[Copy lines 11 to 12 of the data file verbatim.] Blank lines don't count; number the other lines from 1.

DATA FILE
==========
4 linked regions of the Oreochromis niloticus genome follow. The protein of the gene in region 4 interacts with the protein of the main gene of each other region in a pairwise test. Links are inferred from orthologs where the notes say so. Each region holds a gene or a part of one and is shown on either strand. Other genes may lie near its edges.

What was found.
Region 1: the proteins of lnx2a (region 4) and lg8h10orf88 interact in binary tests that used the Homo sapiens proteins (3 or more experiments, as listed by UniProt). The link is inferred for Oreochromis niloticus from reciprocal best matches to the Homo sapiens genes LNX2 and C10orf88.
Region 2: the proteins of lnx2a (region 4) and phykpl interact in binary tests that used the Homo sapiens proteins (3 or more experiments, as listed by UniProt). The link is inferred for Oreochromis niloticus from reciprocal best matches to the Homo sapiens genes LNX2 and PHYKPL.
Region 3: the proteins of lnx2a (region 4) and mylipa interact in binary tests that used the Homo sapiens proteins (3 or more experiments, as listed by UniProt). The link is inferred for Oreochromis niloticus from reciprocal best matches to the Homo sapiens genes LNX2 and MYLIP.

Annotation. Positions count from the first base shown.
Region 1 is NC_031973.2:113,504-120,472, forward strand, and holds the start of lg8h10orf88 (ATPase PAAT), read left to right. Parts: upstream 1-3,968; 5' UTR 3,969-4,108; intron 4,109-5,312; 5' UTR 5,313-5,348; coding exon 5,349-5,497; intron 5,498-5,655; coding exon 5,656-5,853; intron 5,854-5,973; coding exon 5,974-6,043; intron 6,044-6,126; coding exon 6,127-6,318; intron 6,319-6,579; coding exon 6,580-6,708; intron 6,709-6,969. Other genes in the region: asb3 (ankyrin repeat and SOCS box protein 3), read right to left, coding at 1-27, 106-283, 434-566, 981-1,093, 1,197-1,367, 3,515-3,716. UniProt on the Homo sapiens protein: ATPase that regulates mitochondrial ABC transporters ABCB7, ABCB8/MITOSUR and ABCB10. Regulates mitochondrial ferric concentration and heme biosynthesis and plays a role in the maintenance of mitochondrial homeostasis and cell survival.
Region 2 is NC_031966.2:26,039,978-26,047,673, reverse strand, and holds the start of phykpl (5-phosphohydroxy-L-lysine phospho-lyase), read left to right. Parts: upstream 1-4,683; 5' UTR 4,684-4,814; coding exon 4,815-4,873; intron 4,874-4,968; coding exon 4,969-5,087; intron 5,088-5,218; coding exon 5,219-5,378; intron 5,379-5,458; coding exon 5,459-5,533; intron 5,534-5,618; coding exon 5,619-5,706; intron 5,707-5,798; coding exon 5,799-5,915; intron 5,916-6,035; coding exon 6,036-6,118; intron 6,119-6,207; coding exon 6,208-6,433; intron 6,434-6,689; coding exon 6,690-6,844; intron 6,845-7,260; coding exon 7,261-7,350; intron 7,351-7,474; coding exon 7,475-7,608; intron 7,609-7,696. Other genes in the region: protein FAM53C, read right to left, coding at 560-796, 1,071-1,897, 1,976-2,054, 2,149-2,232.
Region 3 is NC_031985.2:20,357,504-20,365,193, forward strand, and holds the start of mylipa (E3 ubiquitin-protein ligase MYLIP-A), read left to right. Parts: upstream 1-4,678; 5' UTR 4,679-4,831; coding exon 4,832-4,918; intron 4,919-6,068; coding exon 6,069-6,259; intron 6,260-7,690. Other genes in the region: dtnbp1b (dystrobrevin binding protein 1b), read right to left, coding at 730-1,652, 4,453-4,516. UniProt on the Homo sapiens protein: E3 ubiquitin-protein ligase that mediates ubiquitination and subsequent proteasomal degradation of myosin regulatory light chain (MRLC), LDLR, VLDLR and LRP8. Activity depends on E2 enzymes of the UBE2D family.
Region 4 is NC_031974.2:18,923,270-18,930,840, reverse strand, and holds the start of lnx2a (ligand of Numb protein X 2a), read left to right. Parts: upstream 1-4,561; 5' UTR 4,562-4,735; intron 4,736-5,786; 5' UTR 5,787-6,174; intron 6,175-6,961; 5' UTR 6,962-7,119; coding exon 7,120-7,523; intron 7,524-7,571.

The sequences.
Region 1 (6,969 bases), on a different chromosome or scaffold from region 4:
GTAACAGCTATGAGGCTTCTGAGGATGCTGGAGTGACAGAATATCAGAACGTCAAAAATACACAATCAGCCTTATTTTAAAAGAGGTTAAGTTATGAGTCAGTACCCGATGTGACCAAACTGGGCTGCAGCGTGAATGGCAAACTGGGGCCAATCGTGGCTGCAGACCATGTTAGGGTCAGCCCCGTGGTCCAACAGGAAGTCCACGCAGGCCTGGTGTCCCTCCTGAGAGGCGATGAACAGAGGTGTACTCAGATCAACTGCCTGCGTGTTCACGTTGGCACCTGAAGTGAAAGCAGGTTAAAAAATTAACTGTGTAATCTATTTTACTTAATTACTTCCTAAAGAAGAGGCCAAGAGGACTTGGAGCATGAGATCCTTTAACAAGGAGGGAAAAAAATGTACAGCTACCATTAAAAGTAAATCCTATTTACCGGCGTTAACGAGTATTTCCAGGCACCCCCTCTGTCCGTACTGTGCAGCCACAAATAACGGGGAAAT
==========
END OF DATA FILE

The sequences.
Region 1 (6,969 bases), on a different chromosome or scaffold from region 4: